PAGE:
2011, Year in Photos

January, Eldorado Canyon, Colorado. January is a fine time to be cranking in Eldorado Canyon; the crisp temps maximize the sandstone’s gritty texture, and the short days make climbing short pitches feel worthwhile. Routes like “The Evictor”, were not, however, at the forefront of my mind last January. I was training, planning, and dreaming about my upcoming trip, my first big international climbing trip. By the end of the month, I’d be cranking pristine white granite in the Argentine Summer!

photo by Ryan Day Thompson

February, El Chalten, Argentina. Aguja Poincenot and Cerro Fitz Roy, viewed from the front yard of the “Don Quixote”, the mostly water-resistant little cinder block house I shared with a few like minded gringo dirtbags for the month of February.

February, Aguja Guillamet, Argentine Patagonia. Blake Herrington leads a pitch low on our new route “Las Vent’uras”, our near-miss attempt to establish the first all-free route on the West Face of this peak. The route climbs the long, right-leaning crack system, leading into the intimidating maw of the chimney/OW/flare above. This was the first route that I ever helped to open ground-up, and now I’m hooked.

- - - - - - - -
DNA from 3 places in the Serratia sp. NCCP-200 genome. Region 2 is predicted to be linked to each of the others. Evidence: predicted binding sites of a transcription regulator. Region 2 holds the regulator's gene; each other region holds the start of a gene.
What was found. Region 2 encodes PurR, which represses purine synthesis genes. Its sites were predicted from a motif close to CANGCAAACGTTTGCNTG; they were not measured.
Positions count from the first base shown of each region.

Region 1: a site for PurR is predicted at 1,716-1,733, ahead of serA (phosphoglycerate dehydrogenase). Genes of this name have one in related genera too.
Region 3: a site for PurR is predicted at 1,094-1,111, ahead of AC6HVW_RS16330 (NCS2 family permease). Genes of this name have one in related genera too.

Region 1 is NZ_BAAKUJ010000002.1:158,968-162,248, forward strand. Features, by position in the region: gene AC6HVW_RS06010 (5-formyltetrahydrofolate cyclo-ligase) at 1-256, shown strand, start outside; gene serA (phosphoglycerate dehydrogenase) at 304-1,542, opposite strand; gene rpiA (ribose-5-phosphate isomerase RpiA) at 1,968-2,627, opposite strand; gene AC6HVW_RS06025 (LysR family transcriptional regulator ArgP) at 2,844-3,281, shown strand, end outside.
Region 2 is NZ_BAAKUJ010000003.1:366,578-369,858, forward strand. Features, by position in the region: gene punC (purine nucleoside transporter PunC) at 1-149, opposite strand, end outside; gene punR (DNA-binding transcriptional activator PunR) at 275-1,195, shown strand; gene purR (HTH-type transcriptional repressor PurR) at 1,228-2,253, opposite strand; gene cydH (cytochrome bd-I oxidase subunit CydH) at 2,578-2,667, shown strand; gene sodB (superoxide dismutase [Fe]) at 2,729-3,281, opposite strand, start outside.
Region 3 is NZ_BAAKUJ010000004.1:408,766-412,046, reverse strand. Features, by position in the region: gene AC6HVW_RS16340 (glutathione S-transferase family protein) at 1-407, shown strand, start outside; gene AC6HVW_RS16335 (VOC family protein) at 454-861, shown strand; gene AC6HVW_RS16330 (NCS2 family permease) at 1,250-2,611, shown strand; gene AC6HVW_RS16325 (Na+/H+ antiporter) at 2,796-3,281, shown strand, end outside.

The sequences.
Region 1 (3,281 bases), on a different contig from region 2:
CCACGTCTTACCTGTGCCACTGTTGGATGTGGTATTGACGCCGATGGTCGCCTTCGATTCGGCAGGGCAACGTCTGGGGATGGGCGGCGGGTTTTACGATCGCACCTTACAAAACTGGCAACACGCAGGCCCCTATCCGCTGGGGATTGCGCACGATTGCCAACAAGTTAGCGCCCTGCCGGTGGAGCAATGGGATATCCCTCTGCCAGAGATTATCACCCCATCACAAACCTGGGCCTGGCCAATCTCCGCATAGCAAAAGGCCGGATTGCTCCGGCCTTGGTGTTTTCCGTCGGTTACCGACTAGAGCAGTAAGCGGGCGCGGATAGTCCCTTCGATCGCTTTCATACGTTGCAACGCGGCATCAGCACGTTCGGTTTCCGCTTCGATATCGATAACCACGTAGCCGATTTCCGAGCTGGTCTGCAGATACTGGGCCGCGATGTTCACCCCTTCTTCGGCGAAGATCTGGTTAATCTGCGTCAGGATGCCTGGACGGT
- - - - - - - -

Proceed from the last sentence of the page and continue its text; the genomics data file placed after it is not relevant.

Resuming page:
March, Valle Francais, Chilean Patagonia. After a productive February, I went into tourist mode and cruised over to Chile, home to the famous Torres del Paine. Of course, I did not get the chance to climb on any of these giants: Cota Dos Mil, Cerro Catedral, and Aleta de Tiburon. Someday…

April, Castle Valley, Utah. Back in the States, and back in my plucky little car. The following day, Blake and I would climb all of these towers, from right to left, for their first in-a-day enchainment of the Castle Valley Spires.

May, Rocky Mountain NP, Colorado. Cody Scarpella boldly goes ground up on “The Wasp” (5.12+). We traded burns on this amazing granite testpiece, enjoying the cryptic moves and bomber gear! Photo by Ben Walburn

June, Mt. Evans, Colorado. My friend Zack and I chilling at a belay on “Good Evans (5.10+), at Colorado’s most convenient Alpine climbing venue. The Northern Summer would prove to be just as fun as the Southern!